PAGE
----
Bet you’re glad I thought to ask.
Understand, though, that if I see the glass as half-empty, I do realize that it’s also half-full: after all, politicians and bureaucrats at all levels are also taking the day off. A remark attributed both to Mark Twain and to a Judge Gideon Tucker reminds us that “No man’s life, liberty, or property is safe while the legislature is in session.” Their day off, then, is all to the common good. True, said politicians are often out and about, gasifying about the contributions of the American worker and in general making public pests of themselves. But at least they’re not in session, voting more Alien and Sedition Acts or Fugitive Slave Acts or Americans with Disabilities Acts into law. By that standard, at least, Labor Day is as worthy as any other holiday, inasmuch as it affords temporary respite to all who do actual work and submit to actual taxes.
We should, I think, for that reason also embrace Mother’s Day as a federal holiday. And all twelve days of Christmas. And Cinco de Mayo. And Florida’s Gasparilla Day.
What I really don’t get about Labor Day, though, is how its actual observance, by actual working people, is thought to somehow not be good enough by those who have chosen to labor in the vineyards of punditry or politics. Labor Day is the third of the three American summer holidays, after Memorial Day and Independence Day, and is marked in much the same way: backyard grilling, beer drinking, playing games, ignoring our “leaders.”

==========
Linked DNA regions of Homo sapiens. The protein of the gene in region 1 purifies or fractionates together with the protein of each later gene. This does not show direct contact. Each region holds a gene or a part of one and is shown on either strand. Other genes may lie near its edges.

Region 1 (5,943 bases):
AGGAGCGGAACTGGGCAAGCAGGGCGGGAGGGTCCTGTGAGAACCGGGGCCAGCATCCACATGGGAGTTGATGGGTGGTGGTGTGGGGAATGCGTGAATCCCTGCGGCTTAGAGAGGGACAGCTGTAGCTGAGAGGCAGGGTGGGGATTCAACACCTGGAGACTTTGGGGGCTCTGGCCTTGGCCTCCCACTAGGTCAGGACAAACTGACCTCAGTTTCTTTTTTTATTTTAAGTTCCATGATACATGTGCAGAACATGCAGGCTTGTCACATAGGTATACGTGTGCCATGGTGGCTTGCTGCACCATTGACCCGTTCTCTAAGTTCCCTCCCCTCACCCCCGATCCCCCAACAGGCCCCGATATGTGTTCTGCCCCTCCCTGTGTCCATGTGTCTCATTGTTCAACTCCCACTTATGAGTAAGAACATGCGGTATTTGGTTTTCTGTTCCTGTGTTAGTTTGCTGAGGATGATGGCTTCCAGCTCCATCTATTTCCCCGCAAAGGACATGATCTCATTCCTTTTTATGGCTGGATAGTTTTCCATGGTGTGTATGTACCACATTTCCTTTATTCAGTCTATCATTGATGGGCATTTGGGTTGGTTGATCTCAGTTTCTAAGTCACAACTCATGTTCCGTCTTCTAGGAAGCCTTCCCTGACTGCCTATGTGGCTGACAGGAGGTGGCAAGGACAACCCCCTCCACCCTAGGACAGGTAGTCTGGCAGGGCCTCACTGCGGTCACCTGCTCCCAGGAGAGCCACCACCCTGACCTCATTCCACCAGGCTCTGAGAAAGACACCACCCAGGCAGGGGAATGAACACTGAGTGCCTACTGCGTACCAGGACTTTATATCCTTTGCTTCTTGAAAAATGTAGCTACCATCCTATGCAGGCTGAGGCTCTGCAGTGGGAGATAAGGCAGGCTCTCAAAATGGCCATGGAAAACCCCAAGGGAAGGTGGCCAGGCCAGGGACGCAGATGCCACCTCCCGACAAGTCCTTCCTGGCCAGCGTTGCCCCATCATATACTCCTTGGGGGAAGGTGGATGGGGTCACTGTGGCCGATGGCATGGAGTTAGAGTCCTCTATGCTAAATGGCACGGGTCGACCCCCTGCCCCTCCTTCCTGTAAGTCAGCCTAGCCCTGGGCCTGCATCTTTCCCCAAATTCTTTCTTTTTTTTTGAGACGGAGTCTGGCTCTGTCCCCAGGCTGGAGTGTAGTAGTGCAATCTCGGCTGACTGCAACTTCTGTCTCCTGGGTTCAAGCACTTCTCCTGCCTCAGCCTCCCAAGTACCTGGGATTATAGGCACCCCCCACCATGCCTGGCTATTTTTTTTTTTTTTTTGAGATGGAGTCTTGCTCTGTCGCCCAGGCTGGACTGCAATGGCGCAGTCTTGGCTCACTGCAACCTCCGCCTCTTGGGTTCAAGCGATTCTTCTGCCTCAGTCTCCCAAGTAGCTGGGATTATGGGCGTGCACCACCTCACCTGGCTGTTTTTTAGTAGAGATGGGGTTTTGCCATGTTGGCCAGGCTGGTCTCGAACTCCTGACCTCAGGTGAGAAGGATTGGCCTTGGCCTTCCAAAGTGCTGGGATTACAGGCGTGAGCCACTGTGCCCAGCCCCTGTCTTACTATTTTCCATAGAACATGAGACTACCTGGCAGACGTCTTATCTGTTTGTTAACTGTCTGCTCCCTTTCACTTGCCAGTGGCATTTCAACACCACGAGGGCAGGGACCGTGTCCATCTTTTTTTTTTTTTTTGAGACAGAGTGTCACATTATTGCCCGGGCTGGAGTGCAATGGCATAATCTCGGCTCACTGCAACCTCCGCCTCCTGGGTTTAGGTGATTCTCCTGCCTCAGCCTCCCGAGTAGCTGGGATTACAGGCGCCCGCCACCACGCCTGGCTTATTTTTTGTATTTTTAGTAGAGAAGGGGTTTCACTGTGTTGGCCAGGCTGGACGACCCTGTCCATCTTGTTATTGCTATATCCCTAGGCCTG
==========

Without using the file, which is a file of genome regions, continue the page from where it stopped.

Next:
Speaking of grilling: has it ever crossed your mind that much of what Americans do for recreation resembles work? We restore classic automobiles and antique radios. We brew beer. We learn to cook exotic dishes, or to prepare familiar dishes in exotic ways. We learn to play the classical guitar. We quilt and sew, write computer programs, and design and build radios because we like doing such things.
And we work at those avocations, don't we? We know that our time in the kitchen won’t make us another Emeril Lagasse, our time in the garage won’t create a Chip Foose career, and our time spent practicing scales won’t transform us into another Christopher Parkening. We don't care. It doesn’t matter because we take pleasure in the process, in the progress, in the labors themselves. And we should.
In Labor Day, then, we have a holiday where it seems sensible and just that we should forget its actual origins, and forget, too, whatever “meaning” is ascribed to it by pundits and public speakers, and concentrate on its usual observance: relaxing, watching TV if there's anything we care to see there, grilling some steaks and downing some beer and enjoying the company of friends and family. There’s always more work to go back to, whether it’s at the office or the shop, or work of your own making — because there are always more problems to solve.
And that’s just as it should be, for there's always more to achieve. We celebrate what we've achieved and we celebrate what we'll achieve in the future. Maybe I do get it...
But listening to the pundits and politicians? Sorry, I just don’t get it.
Craig Ceely is a corporate trainer, writer, and humorist in the wilds of west Texas. He claims the three trades are related. His blog, The Anger of Compassion, is updated at least semiannually. There is no truth to the rumor that he is writing an epic poem about commas.